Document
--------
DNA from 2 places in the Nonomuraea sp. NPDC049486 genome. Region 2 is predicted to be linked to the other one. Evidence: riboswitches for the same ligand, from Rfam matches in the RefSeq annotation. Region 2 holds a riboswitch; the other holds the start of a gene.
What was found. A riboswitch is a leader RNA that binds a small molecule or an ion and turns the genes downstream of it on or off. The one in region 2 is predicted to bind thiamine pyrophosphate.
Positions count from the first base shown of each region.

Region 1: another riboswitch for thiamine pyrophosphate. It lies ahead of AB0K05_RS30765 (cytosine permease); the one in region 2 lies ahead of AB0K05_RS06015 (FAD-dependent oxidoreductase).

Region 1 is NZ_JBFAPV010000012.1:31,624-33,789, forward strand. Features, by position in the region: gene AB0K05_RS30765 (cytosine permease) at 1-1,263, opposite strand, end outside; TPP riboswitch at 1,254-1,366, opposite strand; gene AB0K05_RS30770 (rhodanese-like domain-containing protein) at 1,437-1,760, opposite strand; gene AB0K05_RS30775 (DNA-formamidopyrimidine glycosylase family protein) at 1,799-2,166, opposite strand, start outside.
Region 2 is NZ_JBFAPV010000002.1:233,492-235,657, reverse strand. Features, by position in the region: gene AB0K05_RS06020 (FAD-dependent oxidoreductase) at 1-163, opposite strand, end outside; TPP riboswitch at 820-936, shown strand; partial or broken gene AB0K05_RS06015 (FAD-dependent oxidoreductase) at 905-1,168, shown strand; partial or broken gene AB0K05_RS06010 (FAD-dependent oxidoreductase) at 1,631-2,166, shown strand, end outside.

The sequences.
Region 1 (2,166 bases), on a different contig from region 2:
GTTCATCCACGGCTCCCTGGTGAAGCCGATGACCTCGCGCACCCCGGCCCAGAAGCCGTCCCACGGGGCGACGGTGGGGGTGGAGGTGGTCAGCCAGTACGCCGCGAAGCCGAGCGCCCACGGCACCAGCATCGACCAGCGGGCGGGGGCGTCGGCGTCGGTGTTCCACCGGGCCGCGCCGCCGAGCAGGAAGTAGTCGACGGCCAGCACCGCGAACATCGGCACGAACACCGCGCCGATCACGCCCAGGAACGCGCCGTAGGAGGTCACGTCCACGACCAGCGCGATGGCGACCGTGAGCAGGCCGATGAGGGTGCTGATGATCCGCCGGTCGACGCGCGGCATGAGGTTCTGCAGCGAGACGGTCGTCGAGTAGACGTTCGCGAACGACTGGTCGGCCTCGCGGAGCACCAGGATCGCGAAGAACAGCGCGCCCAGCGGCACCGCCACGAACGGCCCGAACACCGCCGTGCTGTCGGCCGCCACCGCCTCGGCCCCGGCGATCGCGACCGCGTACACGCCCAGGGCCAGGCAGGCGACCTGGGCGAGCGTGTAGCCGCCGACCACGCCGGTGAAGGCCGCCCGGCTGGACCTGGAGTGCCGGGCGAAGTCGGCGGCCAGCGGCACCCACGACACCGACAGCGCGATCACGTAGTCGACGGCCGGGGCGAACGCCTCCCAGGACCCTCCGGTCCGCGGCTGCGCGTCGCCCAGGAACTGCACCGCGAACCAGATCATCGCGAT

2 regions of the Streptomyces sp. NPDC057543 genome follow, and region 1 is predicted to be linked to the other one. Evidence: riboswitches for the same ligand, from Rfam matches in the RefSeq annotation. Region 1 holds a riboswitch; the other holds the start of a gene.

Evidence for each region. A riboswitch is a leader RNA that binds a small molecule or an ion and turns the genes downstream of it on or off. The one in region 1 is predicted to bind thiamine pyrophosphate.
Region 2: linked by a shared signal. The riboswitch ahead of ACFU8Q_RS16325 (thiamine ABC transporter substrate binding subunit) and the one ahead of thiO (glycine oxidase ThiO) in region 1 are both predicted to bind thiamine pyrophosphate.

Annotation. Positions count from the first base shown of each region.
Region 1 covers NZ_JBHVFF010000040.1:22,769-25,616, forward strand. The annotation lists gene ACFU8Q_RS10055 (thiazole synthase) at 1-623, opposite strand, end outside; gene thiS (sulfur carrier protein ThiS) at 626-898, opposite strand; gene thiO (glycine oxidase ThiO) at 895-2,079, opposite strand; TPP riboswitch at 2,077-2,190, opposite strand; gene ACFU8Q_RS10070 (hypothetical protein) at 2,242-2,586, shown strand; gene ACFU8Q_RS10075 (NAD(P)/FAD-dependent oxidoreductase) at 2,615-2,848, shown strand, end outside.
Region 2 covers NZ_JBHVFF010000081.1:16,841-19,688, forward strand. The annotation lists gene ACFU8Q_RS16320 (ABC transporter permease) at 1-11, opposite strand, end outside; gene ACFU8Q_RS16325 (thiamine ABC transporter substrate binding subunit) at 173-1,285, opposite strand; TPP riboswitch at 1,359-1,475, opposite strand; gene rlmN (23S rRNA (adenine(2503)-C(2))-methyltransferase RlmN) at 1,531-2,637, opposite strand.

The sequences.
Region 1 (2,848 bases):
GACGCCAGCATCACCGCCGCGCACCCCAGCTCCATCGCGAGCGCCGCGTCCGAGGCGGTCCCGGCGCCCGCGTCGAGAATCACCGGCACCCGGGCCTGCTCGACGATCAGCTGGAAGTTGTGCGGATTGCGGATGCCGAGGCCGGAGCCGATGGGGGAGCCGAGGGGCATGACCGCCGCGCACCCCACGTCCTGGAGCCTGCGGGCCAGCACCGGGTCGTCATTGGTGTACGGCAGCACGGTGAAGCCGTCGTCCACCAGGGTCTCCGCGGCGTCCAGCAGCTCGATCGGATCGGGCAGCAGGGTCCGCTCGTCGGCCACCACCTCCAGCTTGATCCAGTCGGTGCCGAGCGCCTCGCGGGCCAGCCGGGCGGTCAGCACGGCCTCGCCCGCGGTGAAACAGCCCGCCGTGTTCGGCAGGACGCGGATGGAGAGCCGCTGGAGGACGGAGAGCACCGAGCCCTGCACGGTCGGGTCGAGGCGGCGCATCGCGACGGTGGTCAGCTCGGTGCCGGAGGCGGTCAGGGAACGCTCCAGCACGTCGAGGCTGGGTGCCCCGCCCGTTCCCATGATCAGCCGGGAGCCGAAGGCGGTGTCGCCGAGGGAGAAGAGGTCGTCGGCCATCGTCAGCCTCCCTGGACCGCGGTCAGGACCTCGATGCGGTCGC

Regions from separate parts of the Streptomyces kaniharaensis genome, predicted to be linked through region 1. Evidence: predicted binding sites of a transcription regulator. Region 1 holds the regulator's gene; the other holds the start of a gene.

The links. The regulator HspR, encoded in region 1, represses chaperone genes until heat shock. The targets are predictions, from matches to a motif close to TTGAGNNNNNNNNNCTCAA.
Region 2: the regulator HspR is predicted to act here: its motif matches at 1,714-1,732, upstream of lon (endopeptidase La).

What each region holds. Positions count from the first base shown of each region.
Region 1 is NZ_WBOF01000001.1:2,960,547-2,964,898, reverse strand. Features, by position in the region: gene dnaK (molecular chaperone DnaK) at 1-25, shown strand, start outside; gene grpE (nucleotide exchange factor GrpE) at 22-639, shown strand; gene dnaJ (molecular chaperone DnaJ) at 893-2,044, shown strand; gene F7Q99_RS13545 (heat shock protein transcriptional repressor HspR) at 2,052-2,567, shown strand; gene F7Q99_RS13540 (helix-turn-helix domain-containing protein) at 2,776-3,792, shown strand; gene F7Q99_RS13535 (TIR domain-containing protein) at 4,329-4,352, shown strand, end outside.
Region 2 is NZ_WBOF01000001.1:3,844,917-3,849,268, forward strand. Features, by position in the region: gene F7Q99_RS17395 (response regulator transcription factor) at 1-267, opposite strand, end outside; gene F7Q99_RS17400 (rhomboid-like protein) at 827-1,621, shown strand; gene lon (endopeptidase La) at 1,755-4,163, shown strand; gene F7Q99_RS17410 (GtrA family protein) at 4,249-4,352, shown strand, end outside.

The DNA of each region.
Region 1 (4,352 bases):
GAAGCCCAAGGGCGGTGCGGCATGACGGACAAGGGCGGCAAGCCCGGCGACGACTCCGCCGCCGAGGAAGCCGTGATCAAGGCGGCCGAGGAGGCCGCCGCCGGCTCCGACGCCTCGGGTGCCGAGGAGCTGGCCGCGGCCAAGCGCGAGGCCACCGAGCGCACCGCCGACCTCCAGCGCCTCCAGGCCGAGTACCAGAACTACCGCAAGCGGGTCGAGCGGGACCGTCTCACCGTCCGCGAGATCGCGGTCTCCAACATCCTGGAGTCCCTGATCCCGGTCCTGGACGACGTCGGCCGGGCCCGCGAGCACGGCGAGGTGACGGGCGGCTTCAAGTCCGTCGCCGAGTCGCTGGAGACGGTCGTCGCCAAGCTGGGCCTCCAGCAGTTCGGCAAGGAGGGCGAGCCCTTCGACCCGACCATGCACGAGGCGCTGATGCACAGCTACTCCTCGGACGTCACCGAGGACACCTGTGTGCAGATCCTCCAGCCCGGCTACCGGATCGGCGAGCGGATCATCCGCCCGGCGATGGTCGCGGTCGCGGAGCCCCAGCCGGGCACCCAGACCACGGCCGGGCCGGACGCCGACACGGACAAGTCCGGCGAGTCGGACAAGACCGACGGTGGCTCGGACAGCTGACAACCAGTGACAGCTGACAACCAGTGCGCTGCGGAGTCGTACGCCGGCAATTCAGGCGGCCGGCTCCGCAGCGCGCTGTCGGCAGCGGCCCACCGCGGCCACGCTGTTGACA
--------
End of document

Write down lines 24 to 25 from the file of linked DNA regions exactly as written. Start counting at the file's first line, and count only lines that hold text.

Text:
Region 2 is NZ_WBOF01000001.1:3,844,917-3,849,268, forward strand. Features, by position in the region: gene F7Q99_RS17395 (response regulator transcription factor) at 1-267, opposite strand, end outside; gene F7Q99_RS17400 (rhomboid-like protein) at 827-1,621, shown strand; gene lon (endopeptidase La) at 1,755-4,163, shown strand; gene F7Q99_RS17410 (GtrA family protein) at 4,249-4,352, shown strand, end outside.

The DNA of each region.